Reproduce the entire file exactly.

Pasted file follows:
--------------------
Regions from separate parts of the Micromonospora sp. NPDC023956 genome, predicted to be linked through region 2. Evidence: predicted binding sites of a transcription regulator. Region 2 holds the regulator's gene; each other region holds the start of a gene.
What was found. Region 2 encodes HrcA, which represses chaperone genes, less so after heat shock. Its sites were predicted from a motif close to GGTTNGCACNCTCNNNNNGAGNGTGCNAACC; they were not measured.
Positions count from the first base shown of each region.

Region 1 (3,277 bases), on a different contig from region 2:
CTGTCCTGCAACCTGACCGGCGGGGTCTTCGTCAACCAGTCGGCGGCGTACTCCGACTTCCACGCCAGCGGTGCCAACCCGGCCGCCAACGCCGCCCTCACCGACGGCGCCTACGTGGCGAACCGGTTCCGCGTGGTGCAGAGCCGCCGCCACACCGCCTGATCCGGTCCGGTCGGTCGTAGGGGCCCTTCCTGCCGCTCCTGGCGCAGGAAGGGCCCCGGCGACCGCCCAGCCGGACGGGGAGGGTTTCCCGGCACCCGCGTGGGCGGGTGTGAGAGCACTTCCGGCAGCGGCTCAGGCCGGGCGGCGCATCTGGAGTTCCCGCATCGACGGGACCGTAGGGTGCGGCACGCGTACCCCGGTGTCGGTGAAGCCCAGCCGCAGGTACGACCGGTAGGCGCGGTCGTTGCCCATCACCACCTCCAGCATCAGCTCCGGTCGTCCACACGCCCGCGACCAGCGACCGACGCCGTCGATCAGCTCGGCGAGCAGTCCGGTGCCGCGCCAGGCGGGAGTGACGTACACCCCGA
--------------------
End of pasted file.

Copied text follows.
Regions from separate parts of the Micromonospora sp. NPDC023956 genome, predicted to be linked through region 2. Evidence: predicted binding sites of a transcription regulator. Region 2 holds the regulator's gene; each other region holds the start of a gene.
What was found. Region 2 encodes HrcA, which represses chaperone genes, less so after heat shock. Its sites were predicted from a motif close to GGTTNGCACNCTCNNNNNGAGNGTGCNAACC; they were not measured.
Positions count from the first base shown of each region.

Region 1 (3,277 bases), on a different contig from region 2:
CTGTCCTGCAACCTGACCGGCGGGGTCTTCGTCAACCAGTCGGCGGCGTACTCCGACTTCCACGCCAGCGGTGCCAACCCGGCCGCCAACGCCGCCCTCACCGACGGCGCCTACGTGGCGAACCGGTTCCGCGTGGTGCAGAGCCGCCGCCACACCGCCTGATCCGGTCCGGTCGGTCGTAGGGGCCCTTCCTGCCGCTCCTGGCGCAGGAAGGGCCCCGGCGACCGCCCAGCCGGACGGGGAGGGTTTCCCGGCACCCGCGTGGGCGGGTGTGAGAGCACTTCCGGCAGCGGCTCAGGCCGGGCGGCGCATCTGGAGTTCCCGCATCGACGGGACCGTAGGGTGCGGCACGCGTACCCCGGTGTCGGTGAAGCCCAGCCGCAGGTACGACCGGTAGGCGCGGTCGTTGCCCATCACCACCTCCAGCATCAGCTCCGGTCGTCCACACGCCCGCGACCAGCGACCGACGCCGTCGATCAGCTCGGCGAGCAGTCCGGTGCCGCGCCAGGCGGGAGTGACGTACACCCCGA